Perfect Pitch: Why I Practiced 12 Hours of Yoga

The oboist plays an “A.” Woodwinds sound like a whisper in a quiet forest, the brass are brash and bring images of military style marching band uniforms with the inevitable overly large pith helmet slipping down over the tubist’s eyes, as he puffs his cheeks and blows an “A.” The violins whine, the cellos soften the intonation, and the double bass moan as the entire string section breathes out on an “A.” Overtaking individual intonations, “A” swarms every corner of the hall.

I hear the orchestra tune to one pitch at the start of a yoga practice. People come off the street, out of tune, strangled by their every day movements. My left hip is stuck in my left hip joint, from driving around in the car. My neighbor’s shoulders are rounded over in kyphotic worship to a computer screen, and the list goes on. No one comes to the mat without bringing their day, their night, and every yesterday.

We breathe in as a group, stoking a fire in our bellies, and we Om together. The sound starts as an “Ah” at the back of the mouth, becomes an “Uh” sound towards the middle of the pallet, and closes with a gentle vibration on the lips. We tune the sound three times, at the beginning of class. We tune up our bodies for an hour and a half, breathing through motions to unfold the body’s natural alignment. At the end of class we breathe in again for that final sound, and somehow everyone is on the same pitch. The “A” rings out to every corner of the room. Practitioners get up and walk out straight and strong.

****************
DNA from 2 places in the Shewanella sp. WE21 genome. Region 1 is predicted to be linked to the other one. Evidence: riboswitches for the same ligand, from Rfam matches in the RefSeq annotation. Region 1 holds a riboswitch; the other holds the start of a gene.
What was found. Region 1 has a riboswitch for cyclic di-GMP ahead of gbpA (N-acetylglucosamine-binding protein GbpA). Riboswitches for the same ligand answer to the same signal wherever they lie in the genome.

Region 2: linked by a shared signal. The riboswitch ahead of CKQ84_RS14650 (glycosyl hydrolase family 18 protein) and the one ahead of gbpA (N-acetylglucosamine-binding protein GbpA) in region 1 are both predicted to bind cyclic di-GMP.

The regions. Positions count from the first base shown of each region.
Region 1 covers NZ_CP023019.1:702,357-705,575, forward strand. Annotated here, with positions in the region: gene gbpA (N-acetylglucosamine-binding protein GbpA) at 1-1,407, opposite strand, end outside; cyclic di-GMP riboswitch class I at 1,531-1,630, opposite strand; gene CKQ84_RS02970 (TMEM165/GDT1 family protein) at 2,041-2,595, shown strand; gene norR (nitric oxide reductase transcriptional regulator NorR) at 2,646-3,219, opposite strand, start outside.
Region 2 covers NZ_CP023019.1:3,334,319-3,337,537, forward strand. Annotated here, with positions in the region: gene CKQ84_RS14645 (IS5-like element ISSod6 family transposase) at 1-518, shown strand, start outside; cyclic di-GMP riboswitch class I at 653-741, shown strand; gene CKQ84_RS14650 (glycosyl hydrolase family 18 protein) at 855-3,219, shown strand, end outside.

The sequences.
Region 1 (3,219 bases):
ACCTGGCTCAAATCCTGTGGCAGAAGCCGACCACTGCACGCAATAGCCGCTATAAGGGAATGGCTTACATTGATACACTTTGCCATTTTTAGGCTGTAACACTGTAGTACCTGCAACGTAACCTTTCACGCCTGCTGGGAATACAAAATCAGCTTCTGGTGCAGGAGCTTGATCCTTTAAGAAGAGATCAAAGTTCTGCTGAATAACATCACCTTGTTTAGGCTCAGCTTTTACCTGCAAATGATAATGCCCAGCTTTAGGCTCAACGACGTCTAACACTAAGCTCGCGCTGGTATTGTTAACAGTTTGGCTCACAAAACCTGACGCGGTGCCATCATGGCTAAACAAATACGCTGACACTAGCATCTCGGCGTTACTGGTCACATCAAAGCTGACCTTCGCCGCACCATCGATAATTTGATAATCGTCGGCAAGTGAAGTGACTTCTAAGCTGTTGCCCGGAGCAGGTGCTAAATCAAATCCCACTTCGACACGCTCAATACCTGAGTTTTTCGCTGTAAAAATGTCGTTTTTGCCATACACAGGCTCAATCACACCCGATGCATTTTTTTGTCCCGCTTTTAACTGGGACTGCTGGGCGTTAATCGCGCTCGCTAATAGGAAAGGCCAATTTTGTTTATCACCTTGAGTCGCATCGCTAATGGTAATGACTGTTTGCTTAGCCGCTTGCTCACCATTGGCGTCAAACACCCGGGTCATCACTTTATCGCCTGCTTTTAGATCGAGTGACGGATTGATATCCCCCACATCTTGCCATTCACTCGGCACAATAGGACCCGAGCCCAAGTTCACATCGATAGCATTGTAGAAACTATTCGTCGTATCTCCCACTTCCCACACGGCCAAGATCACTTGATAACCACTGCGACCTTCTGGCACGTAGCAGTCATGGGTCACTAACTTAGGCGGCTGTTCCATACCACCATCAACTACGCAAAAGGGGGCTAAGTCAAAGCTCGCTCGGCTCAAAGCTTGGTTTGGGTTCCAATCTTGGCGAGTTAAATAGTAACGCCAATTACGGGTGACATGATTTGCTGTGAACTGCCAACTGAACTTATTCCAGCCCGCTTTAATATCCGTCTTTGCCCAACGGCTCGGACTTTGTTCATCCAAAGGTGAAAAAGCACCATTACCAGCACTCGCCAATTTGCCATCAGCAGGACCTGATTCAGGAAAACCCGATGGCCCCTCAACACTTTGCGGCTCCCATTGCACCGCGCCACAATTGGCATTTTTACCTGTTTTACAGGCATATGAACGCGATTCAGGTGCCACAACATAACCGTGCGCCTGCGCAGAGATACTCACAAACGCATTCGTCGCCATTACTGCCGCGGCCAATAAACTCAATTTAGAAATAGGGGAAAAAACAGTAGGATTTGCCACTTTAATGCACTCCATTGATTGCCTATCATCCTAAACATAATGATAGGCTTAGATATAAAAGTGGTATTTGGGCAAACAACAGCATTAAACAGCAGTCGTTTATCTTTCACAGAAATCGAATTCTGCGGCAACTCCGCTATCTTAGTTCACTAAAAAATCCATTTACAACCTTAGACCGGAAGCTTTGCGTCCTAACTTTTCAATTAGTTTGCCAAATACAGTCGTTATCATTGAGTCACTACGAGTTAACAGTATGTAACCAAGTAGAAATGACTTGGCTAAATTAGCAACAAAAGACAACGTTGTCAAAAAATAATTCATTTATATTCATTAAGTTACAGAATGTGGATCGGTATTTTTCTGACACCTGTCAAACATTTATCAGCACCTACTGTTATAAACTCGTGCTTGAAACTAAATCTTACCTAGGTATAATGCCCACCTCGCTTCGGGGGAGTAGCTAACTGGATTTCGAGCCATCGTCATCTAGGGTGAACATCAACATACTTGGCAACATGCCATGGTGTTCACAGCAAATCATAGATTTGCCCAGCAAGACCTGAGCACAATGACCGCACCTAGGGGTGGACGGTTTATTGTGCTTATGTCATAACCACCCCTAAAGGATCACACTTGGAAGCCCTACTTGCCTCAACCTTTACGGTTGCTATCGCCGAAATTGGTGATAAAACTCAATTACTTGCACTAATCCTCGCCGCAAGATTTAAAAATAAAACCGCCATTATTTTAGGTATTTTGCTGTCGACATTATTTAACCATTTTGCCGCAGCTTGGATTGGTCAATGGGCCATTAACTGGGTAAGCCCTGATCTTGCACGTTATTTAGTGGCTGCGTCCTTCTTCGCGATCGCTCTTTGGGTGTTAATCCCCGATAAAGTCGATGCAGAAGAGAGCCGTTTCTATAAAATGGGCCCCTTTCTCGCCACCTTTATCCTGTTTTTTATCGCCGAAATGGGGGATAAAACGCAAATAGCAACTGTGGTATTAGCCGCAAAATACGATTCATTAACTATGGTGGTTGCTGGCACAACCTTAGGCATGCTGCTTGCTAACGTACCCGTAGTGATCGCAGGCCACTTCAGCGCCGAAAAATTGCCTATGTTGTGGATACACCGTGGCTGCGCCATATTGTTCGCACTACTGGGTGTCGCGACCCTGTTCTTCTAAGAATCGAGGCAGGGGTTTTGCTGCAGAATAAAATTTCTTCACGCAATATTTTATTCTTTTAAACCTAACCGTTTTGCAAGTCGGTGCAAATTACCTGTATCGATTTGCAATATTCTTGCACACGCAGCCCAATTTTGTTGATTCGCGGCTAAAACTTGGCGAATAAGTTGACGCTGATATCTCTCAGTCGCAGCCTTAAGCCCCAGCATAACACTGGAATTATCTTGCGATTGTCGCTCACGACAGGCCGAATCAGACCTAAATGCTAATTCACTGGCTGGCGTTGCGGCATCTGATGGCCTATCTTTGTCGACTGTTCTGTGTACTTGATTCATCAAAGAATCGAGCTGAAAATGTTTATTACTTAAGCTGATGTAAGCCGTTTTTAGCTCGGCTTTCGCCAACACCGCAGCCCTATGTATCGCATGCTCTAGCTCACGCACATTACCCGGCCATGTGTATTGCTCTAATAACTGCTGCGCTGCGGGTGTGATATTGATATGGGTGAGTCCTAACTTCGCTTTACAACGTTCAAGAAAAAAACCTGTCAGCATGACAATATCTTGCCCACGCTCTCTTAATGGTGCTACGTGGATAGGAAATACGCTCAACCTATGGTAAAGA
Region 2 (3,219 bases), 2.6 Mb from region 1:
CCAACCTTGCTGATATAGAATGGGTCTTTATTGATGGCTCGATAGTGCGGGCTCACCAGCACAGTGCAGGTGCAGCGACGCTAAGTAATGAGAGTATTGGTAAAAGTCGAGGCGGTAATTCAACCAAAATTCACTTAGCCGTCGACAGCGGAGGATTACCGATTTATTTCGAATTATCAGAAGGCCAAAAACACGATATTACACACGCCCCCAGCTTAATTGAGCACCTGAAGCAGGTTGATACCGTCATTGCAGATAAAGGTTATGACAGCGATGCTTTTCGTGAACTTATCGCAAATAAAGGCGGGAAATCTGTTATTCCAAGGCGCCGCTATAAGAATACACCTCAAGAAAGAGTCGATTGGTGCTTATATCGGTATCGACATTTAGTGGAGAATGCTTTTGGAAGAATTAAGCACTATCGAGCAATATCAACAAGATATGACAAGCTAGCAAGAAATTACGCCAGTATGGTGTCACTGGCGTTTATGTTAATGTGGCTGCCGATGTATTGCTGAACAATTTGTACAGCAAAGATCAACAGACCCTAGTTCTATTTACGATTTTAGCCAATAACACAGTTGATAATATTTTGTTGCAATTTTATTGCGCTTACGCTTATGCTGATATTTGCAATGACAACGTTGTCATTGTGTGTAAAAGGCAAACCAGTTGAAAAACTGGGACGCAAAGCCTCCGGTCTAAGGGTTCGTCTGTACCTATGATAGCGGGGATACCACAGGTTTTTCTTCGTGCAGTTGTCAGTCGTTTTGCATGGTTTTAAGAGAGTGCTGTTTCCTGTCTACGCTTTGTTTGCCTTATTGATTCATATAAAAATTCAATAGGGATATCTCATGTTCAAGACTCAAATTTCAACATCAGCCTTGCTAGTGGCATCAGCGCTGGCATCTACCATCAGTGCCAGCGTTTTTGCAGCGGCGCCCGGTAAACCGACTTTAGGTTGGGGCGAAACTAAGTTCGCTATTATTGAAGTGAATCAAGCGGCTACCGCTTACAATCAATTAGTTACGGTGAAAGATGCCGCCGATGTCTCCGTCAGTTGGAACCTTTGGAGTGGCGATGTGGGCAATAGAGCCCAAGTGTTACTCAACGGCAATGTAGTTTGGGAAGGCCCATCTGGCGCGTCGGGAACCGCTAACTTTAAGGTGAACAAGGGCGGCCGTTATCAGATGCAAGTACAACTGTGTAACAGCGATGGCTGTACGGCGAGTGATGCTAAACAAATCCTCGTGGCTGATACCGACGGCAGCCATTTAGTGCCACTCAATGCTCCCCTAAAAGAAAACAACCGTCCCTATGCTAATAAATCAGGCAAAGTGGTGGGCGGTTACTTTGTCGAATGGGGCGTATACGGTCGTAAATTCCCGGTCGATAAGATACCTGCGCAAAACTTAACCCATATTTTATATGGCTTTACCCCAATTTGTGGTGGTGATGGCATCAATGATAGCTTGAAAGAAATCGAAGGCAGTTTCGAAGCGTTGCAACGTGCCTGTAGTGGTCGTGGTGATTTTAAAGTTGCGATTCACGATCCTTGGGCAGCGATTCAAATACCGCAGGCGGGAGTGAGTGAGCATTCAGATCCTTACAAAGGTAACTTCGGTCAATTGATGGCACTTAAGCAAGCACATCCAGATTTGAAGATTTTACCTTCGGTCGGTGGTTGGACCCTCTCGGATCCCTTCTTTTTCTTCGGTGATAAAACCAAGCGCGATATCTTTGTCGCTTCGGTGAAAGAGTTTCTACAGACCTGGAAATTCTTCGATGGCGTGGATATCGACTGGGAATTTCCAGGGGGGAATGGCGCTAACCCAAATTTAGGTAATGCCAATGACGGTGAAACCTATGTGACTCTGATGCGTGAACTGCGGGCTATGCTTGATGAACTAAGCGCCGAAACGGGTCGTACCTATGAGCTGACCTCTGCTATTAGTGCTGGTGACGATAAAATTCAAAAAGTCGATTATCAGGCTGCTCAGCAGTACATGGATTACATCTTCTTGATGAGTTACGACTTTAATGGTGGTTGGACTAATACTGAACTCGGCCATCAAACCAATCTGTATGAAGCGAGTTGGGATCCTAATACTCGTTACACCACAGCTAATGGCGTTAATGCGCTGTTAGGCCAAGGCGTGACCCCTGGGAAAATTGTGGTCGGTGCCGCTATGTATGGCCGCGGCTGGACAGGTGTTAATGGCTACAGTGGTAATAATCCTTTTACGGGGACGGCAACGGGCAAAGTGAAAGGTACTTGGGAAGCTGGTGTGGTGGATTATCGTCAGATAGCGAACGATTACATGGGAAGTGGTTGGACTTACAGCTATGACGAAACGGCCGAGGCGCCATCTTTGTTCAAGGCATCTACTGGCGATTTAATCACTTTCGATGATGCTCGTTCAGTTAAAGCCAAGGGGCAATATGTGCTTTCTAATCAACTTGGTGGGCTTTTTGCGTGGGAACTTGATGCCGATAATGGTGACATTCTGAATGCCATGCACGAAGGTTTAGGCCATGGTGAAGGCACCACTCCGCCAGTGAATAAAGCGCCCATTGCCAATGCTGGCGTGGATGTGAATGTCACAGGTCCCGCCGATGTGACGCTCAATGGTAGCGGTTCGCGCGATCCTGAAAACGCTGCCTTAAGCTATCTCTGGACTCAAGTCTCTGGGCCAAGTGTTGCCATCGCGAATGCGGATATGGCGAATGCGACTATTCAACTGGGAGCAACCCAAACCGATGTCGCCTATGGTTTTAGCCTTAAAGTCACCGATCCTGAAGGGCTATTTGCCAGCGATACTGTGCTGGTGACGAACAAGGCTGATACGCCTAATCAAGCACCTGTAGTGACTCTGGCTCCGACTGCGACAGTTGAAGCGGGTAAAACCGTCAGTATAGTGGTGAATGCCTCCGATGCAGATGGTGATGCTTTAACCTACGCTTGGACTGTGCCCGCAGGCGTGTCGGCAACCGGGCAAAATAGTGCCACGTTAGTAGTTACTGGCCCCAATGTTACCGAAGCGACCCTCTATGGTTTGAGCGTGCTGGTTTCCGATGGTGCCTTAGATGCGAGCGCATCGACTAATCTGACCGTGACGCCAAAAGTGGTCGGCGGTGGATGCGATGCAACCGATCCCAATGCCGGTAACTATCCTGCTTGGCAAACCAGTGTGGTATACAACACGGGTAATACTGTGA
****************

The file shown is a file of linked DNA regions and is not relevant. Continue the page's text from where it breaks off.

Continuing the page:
Tuning up my body through an hour and a half yoga practice is sufficient to take me through the day connected in mind, body and breath, so naturally, I wanted to see what could happen if I amped up my practice. It took all the presence from my hour and a half practice for me to sign my name to a piece of paper committing me to 12 hours of yoga. In addition each participant had a goal of $500 to fundraise for St. Jude Children’s Research Hospital. Compared to fundraising, binding my thigh with both arms, hands clasped in prayer, raising my toes to the sky, balancing on the opposite foot and opening my heart seemed like a piece of cake.

The apprehension rode me for the next couple of days. Every time I walked into class, I had to remind myself “shoulders back, head up, eyes closed.” Every time I tuned in with the rest of the practitioners I’d buck that feeling. Every time I left class, it would climb back on. I sent out the usual email blasts, special little pleas to my parents, and close friends, but the money trickled in slowly. Frustrated, I did something I do only as a last resort, I listened to advice. I started posting on Facebook, writing in my blog, and giving friends and family the chance to connect, to tune in with me. I received donations from friends I hadn’t spoken with in years.

Each participant at last Saturday’s Yogathon at City Yoga brought connections to the mat. Tuning in, tuning up, tuning for every person that gave, for every person that connected and reconnected for this cause. At At the close of the practice that “A” rang through walls, rolled over the country and leapt oceans.




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